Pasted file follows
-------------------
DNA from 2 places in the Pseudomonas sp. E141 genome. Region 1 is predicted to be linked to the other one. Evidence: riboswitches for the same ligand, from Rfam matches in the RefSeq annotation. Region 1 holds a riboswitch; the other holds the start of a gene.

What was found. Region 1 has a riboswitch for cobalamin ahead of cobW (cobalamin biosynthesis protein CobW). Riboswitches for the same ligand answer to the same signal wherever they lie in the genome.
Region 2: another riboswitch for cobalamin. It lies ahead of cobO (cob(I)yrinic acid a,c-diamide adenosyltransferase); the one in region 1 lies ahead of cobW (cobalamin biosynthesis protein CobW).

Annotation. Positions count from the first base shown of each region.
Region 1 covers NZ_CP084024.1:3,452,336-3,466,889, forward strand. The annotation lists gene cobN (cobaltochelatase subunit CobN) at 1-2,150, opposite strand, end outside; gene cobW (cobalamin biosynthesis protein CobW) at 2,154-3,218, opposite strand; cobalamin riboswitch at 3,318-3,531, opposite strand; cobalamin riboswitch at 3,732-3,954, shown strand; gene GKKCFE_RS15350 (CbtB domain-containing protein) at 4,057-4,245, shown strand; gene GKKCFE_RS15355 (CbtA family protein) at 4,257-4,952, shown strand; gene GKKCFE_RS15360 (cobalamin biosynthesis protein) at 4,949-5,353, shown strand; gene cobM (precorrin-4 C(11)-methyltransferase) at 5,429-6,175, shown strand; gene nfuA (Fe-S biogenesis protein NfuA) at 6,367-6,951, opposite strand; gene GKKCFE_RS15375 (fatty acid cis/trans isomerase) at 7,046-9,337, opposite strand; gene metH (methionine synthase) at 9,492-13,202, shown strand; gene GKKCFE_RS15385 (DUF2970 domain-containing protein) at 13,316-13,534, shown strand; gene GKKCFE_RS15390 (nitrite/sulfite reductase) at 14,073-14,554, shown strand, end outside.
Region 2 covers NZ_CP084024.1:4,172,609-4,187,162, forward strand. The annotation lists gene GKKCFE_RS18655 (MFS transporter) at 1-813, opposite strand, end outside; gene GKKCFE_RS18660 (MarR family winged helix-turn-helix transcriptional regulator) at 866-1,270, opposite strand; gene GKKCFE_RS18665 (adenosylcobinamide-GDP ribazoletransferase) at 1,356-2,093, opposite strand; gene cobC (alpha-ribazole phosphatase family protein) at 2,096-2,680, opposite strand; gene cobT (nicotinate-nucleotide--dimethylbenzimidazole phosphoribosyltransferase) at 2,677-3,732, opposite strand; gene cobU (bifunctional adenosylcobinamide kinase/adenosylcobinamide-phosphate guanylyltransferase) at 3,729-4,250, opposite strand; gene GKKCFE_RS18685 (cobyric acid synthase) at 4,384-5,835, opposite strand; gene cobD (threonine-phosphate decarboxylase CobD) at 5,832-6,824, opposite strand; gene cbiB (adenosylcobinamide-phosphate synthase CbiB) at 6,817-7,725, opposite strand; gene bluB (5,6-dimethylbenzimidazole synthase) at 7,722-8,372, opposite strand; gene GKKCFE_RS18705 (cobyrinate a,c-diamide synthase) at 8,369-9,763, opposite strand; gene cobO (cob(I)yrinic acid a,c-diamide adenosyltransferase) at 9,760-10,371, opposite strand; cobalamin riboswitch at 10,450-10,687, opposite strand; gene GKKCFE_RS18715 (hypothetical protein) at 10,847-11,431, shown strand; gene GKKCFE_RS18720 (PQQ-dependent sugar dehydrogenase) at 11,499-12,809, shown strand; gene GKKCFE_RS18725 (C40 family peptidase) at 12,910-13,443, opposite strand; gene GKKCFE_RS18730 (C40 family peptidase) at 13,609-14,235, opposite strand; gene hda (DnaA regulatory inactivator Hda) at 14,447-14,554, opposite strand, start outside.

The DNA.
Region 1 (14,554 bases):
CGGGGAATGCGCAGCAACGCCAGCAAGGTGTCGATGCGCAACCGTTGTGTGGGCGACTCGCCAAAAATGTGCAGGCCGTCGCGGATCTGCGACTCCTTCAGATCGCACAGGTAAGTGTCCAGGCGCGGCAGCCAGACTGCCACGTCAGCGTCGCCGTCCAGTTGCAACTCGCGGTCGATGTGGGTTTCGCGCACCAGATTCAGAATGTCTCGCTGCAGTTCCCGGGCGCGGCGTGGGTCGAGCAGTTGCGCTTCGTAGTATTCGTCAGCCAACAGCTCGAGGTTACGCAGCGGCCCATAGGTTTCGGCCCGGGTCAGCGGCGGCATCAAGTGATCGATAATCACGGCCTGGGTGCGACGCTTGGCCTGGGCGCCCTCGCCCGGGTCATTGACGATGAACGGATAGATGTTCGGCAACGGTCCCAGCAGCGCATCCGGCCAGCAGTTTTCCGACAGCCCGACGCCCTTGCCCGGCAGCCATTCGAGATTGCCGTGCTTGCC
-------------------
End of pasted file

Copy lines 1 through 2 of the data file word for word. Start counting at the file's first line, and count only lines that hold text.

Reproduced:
DNA from 2 places in the Pseudomonas sp. E141 genome. Region 1 is predicted to be linked to the other one. Evidence: riboswitches for the same ligand, from Rfam matches in the RefSeq annotation. Region 1 holds a riboswitch; the other holds the start of a gene.

What was found. Region 1 has a riboswitch for cobalamin ahead of cobW (cobalamin biosynthesis protein CobW). Riboswitches for the same ligand answer to the same signal wherever they lie in the genome.